NASHVILLE — Central Tennessee is in the grips of a heat wave pushing temperatures close to 38 C, not including the soupy humidity. Even the locals mutter things like “Man, it’s hot,” when they venture outside.
Downtown businesses are doing a brisk trade on this mid-July day in bottled water, Gatorade and local favourites like sweet tea and lemonade—or a combination of the two, known as an Arnold Palmer after the famous golfer, as sweaty pedestrians try to cool off. Country music blares out of numerous bars, even in the middle of a weekday afternoon.
And people are walking down Broadway, Nashville’s main drag and home of the honky-tonk, wearing hockey sweaters.
It’s the annual “Skate of the Union”—a summertime hockey event for Nashville Predators season ticket holders.
The Preds’ home rink, Bridgestone Arena, sits kitty corner across the intersection of Demonbruen Street and 5th Avenue from the Country Music Hall of Fame.
In the concrete square in front of the arena a hired band belts out old soul tunes and slickly-coiffed local TV reporters, who cannot possibly be comfortable wearing tailored suits in the sticky heat, get ready to do live hits for the local supper-hour news.
Jobie Sox, 19, and Victoria Cole, 18, both of Nashville, have come downtown festooned in Predators jerseys. Sox is carrying a hockey stick, which is itself an unusual sight amid the neon signs and whisky-soaked wailings of Broadway’s honky-tonks.
But Cole says blue-collar Nashville, a city which features a statue of guitar legend Chet Atkins, a museum commemorating fiddler Charlie Daniels and a bar owned by blues kingpin B.B. King, is actually a hotbed of hockey fans.
“We’re not your normal hockey town, but we’re really rowdy and loud,” Cole says. Never more so than during this year’s Stanley Cup playoffs, when the Predators advanced past the first round for the first time, before losing in six games to the Vancouver Canucks. “It was very emotional,” Cole says.
This might sound strange to Canadians, who tend to view expansion teams like Nashville as greedy and pointless forays by the National Hockey League in US markets that are poorer in hockey fans, but richer in cash money, than Canadian locales.
Joshua Cooper, the beat writer who covers the Predators for the Tennessean newspaper, said Nashville doesn’t have the same hockey interest as places like Montreal, Toronto, Boston or Philadelphia.
But it’s also not Atlanta, where the Thrashers did so poorly on the ice and the box office that they relocated to Winnipeg, or Phoenix, where the Coyotes are bleeding money and only government subsidies keep hockey in the desert.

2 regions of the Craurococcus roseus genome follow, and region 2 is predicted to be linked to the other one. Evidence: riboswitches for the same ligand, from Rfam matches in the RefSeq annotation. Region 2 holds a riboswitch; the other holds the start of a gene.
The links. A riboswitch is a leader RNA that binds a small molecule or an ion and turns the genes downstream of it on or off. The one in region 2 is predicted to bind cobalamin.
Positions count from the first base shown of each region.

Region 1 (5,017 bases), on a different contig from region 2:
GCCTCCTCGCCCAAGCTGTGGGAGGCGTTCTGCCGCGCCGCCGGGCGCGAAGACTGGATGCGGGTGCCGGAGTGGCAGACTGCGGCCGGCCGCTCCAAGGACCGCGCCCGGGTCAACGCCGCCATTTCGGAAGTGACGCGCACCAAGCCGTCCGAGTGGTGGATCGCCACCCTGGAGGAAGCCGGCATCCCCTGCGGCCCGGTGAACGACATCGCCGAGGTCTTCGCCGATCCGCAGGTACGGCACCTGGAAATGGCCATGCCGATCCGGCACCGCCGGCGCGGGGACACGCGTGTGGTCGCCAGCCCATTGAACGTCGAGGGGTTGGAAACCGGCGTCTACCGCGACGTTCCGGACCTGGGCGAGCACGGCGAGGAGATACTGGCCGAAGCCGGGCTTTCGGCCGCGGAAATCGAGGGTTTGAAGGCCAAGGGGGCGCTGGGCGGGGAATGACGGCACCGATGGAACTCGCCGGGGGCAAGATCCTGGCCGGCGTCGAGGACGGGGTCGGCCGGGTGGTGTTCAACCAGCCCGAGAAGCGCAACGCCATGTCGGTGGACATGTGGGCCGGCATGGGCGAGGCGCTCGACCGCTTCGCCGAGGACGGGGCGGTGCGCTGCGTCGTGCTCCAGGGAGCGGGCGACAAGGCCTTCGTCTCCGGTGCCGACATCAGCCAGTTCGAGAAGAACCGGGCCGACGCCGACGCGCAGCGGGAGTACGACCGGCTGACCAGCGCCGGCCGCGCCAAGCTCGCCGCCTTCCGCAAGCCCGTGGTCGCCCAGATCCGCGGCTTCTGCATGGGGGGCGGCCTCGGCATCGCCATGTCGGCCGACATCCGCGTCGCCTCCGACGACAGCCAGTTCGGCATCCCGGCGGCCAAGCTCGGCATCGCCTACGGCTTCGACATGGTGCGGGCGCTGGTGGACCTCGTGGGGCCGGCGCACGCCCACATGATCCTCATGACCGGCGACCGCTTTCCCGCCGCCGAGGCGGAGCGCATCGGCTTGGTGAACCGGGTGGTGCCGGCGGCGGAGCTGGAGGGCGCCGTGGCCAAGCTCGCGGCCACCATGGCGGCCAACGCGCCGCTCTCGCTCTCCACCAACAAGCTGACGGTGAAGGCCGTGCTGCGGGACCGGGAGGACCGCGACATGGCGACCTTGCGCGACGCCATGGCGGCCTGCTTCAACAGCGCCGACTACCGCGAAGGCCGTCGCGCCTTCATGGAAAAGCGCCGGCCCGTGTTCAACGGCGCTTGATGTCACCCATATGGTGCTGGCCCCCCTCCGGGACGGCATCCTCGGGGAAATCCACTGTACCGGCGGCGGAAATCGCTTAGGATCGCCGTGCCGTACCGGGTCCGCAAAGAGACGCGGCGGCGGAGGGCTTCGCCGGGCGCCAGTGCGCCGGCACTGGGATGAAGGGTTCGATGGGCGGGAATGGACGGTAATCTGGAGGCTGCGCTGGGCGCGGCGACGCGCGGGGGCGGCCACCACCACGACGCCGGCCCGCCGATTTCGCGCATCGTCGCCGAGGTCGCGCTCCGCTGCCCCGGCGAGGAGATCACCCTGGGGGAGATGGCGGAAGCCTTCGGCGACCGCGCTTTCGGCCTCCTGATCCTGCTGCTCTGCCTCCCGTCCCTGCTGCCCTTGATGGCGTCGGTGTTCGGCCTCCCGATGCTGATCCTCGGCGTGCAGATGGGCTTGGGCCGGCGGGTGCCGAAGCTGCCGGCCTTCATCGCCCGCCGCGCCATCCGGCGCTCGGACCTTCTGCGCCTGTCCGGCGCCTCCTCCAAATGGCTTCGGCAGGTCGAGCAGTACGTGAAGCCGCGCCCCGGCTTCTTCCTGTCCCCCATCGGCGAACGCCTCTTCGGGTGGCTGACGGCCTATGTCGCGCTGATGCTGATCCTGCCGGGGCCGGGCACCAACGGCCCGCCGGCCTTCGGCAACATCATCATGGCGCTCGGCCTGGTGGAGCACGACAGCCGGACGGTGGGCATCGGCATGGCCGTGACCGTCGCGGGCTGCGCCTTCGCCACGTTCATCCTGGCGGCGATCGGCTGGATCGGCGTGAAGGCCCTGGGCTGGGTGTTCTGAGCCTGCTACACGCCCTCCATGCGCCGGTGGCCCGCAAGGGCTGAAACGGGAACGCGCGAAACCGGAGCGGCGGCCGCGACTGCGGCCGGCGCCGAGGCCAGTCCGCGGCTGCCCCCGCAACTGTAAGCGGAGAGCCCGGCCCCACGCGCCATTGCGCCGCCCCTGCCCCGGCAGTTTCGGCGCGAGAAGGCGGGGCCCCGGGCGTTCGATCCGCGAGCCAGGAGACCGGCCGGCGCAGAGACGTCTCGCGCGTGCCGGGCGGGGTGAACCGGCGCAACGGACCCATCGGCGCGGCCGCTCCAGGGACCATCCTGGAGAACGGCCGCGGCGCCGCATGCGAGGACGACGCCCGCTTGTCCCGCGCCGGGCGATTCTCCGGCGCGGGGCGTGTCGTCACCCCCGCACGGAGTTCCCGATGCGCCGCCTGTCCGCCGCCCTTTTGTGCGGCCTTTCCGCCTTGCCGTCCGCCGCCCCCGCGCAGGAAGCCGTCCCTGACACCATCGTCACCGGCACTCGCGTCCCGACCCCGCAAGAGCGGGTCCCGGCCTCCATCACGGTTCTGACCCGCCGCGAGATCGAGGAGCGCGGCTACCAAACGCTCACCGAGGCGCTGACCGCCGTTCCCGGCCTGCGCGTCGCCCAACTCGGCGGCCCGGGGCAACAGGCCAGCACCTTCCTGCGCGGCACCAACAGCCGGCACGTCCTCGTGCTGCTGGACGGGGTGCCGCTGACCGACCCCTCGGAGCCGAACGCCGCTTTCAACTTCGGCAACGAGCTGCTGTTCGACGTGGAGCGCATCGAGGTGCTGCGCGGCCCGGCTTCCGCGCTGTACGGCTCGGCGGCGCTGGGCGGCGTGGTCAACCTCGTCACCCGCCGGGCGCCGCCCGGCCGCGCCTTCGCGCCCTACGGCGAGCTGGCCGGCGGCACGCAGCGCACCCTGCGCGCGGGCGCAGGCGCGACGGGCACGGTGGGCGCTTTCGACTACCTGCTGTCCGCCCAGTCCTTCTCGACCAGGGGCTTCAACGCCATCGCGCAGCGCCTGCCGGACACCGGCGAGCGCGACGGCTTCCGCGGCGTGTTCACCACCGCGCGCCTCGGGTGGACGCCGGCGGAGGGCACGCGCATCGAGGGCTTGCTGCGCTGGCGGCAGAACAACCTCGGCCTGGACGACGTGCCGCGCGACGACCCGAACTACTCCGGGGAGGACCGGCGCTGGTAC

“[Nashville] will never be one of those bigger Canadian markets or Original Six markets, I think that it’s a good hockey market and that the fan base is pretty strong in terms of the die-hards and how they follow the team,” Cooper says.
Bridgestone Arena only seats about 17,000, but Cooper says the Predators come close to filling the place every night.
“With everything else going on [in Nashville], with the entertainment industry being what it is, and the fact that the (National Football League’s Tennessee) Titans take up a lot of advertising space and eat up a big chunk of the sports revenue in the city, I think that it’s pretty tremendous that they’re able to draw that amount of people.”
And while the Titans are undoubtedly the alpha dogs of Nashville’s sports scene, the city’s location in the football-mad American south actually makes it fertile ground for fast and physical professional hockey. No wonder some Predators promotional material makes reference to “Smashville.”
Which brings us to Nashville’s love of Nunavut’s own hockey prodigy, Jordin Tootoo.
“The big thing here in Nashville is people like contact sports… football is big,” Cooper says. “And in a lot of ways, Jordin is like a linebacker on ice. He makes the big hits, he plays to the fans, he’s just a very charismatic person.”
Cole and Sox, the two young Predators fans, can’t even imagine a Predators squad without Tootoo.
“It feels like he belongs in Nashville because he’s been here for so long,” Cole says, while Sox calls Tootoo “the cornerstone of our team.”
For a long time, Tootoo played the role of pest: lots of hits and lots of fights. Opposing fans despised him.
Or as Titans defensive back Cortland Finnegan, a man with his own reputation for vicious hits on the football field, put it during a chance encounter at a downtown restaurant: “He’s a badass dude.”
Last season was a struggle at times for Tootoo, who missed games while he checked in to rehab to battle an alcohol addiction.
But fans and sportswriters alike noticed something different: he was more graceful on the ice, a better passer, more connected with the offence.
Tootoo finished the regular season tying a career-high in points, and setting a career-best plus-minus of +8. “He became a game-changing talent,” Cooper says.
During the Preds’ first-round series win over the Anaheim Ducks, Tootoo played like a man possessed, scoring five points in six games. The performance has raised high hopes for Tootoo going into next season, which also happens to be the last year of a two-year, $2 million contract.
Cooper says Tootoo could become a key contributor for the offensively-challenged Predators next season, if he continues to improve his game.
“Jordin has a lot of natural ability and showed a knack to not only score goals but make plays, make really nice passes and show really good vision,” Cooper says.
“If he can step up and continue that offensive role he had at the end of last year and the playoffs, I think that it could be really important for Nashville next season.”